At the moment the project supports most of the basic types of glyph and line rendering used for many fluid visualization scenarios, and we have plans to extend it with more interesting features like volume rendering and particle tracing.

It also provides a small plugin API which can be used to integrate the visualizer directly with a fluid simulator. At the moment we include a simple Lattice-Boltzmann Method simulator with the visualizer to demonstrate this, and to show off some LBM-specific rendering capabilities for displaying the distributions in each cell, which could be helpful for debugging your simulator.

The project is completely free and open source and available on github. If you find any issues or fork it and want to contribute changes, feel free to let us know!

The project dependencies are fairly minimal, with CEGUI being the hardest to set up. A manual is included in the repo which explains all of the GUI controls for the different rendering primitives.

Cyrano the Hothead

A short game made with a friend in one week for the Public Domain Jam. You take on the role of Cyrano de Bergerac just after he joins the military, and before he has gained the great amount of respect and panache that he is shown to have in the play.

Combat in the game is handled much like a card game, with different cards representing different types of actions that can be combined to form an attack. Some of these actions are physical, which will damage your opponent's health, and some are verbal which will lower their morale. Some card combinations will also allow you to execute a special move, which may differ from the specific cards you played to produce it. Physical damage is augmented based on the morale of you and your opponent, so maintaining your morale and combining verbal and physical attacks is the key to success.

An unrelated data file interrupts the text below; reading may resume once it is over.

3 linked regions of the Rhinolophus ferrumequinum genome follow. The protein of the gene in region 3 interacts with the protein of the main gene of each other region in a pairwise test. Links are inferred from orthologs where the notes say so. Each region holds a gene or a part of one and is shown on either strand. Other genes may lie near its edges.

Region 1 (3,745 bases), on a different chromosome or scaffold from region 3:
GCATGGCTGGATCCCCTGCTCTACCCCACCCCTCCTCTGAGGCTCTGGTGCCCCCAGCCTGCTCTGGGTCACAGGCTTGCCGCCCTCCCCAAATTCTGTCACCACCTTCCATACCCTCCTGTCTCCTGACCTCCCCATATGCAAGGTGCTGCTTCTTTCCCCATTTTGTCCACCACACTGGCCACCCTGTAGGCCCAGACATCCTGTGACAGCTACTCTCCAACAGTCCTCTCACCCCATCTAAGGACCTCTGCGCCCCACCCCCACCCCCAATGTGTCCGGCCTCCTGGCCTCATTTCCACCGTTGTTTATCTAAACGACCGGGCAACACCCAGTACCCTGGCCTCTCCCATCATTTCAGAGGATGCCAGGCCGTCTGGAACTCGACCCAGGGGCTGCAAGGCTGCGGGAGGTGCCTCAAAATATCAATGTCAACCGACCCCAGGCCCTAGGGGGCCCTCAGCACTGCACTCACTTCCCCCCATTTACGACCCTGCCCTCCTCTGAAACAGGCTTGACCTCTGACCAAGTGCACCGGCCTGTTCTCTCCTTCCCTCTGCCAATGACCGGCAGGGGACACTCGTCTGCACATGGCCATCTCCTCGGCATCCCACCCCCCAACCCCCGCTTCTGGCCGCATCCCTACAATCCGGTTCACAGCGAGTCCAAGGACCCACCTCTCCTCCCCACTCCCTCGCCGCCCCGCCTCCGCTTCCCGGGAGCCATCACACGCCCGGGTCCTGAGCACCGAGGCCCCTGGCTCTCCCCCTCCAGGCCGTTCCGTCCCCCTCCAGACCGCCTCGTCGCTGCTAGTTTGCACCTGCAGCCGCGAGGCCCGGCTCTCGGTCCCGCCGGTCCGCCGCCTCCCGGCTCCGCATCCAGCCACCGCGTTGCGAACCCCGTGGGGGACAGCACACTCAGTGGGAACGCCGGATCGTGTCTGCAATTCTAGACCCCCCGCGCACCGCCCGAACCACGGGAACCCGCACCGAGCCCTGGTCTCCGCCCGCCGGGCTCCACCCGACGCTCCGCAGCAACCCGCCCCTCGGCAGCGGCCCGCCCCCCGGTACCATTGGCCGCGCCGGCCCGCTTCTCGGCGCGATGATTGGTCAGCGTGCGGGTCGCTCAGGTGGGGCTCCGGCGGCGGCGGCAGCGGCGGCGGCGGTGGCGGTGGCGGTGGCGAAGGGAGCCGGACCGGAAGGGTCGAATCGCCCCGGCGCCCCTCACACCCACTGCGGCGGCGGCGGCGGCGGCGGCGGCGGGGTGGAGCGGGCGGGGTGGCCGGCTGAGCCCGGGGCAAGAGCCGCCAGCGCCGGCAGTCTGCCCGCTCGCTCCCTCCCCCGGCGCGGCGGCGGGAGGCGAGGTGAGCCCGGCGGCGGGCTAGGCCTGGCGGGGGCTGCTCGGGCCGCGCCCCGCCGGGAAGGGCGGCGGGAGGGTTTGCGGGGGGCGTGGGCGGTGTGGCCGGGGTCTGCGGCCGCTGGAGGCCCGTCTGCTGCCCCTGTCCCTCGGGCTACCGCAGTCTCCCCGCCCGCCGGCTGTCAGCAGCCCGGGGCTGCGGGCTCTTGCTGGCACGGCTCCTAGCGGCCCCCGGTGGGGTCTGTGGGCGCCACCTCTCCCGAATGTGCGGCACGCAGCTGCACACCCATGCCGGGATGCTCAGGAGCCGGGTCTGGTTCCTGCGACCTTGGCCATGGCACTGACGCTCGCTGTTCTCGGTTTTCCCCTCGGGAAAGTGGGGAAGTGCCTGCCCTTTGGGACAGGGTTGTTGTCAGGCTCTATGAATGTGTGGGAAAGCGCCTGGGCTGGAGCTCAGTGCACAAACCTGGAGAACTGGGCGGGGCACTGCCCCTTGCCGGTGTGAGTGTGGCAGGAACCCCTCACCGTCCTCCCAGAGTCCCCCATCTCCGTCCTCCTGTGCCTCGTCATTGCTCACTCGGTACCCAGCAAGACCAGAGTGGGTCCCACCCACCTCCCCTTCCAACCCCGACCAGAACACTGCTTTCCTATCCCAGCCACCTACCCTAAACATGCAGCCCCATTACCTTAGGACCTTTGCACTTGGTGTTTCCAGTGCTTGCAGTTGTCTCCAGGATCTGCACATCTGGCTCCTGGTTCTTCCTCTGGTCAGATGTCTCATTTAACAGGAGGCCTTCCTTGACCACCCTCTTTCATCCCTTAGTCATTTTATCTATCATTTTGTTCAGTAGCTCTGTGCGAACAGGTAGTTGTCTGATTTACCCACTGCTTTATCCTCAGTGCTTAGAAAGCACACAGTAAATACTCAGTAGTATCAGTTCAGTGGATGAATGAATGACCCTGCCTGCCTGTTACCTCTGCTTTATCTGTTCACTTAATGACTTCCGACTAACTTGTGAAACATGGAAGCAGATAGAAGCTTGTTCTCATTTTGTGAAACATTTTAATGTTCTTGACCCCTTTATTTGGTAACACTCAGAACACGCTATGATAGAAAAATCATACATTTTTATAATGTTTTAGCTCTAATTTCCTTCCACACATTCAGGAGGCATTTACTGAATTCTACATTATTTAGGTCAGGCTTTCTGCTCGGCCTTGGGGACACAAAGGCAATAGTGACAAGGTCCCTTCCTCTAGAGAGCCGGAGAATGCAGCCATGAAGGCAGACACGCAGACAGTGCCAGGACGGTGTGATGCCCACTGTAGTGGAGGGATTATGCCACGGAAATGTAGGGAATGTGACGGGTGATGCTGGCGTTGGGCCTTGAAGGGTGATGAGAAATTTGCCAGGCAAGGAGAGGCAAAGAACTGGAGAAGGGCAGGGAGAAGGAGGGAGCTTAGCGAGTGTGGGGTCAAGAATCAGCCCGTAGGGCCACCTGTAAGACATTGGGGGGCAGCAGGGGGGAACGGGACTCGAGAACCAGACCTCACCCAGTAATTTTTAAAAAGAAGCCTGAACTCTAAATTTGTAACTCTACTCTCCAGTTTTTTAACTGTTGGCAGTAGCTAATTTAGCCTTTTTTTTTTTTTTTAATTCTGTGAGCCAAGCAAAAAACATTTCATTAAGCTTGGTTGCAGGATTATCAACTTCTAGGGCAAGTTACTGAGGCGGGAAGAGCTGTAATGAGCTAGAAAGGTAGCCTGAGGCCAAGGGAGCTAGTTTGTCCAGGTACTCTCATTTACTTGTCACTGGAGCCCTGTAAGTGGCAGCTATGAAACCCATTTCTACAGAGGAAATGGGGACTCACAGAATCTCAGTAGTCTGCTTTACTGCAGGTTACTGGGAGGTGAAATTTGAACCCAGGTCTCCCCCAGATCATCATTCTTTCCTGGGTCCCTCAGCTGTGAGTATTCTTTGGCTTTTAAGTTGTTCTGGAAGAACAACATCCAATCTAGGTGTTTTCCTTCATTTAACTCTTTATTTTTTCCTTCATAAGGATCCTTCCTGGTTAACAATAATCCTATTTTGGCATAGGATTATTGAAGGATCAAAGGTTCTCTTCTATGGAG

The theme for this jam was "Paper", so we decided to make the characters as paper cutouts. To further drive this home in the game, characters (and many scene objects) are rendered on flat planes, and have normal maps applied which were made from high-res scans of rough paper.

Play online here, or take it with you for:
    -OS X (20 MB)
    -Linux (24 MB)
    -Windows (20 MB)

The game source and all related assets are also freely available:
    -Game Source & Assets (130 MB)
    -Additional Art Resources (332 MB)


PRESS: Browser Pick
    PCGamer: The Best Free Games of the Week


A Tetris-like game in which some pieces release water into the play area when they are cleared. As the water level rises, wooden blocks will float, separating them from metal and water blocks. This creates a two-tiered play area in which one must plan rows both at the surface and at the bottom of the water. The water level itself is managed by the player by submerging fireballs, which causes the water to evaporate.

Play online here

Triangular Crystal Growth

A small simulation which begins from a "seed" set of triangles, growing new ones from each available vertex while taking care than any newly-added triangles do not overlap any existing triangles.